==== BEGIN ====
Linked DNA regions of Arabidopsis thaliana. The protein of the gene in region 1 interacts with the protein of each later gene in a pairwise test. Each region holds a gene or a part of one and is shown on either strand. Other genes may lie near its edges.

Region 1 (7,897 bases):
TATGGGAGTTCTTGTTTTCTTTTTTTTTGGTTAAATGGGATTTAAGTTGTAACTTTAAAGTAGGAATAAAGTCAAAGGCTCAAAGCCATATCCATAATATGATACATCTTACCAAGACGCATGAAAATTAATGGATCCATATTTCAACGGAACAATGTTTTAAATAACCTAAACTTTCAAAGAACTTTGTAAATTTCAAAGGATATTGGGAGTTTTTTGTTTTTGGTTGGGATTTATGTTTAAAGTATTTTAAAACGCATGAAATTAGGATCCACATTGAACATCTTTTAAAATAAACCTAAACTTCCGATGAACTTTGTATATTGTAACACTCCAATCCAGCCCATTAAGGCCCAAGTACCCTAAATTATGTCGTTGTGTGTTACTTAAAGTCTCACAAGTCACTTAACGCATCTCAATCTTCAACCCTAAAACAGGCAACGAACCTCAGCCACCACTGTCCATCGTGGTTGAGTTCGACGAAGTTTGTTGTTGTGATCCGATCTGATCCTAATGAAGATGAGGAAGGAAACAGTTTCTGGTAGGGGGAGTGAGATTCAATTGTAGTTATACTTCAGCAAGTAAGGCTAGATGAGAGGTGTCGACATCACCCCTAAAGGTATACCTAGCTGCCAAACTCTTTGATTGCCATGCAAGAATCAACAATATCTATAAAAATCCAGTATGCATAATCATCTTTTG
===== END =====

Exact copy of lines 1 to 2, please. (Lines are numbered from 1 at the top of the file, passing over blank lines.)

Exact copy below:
Linked DNA regions of Arabidopsis thaliana. The protein of the gene in region 1 interacts with the protein of each later gene in a pairwise test. Each region holds a gene or a part of one and is shown on either strand. Other genes may lie near its edges.

Region 1 (7,897 bases):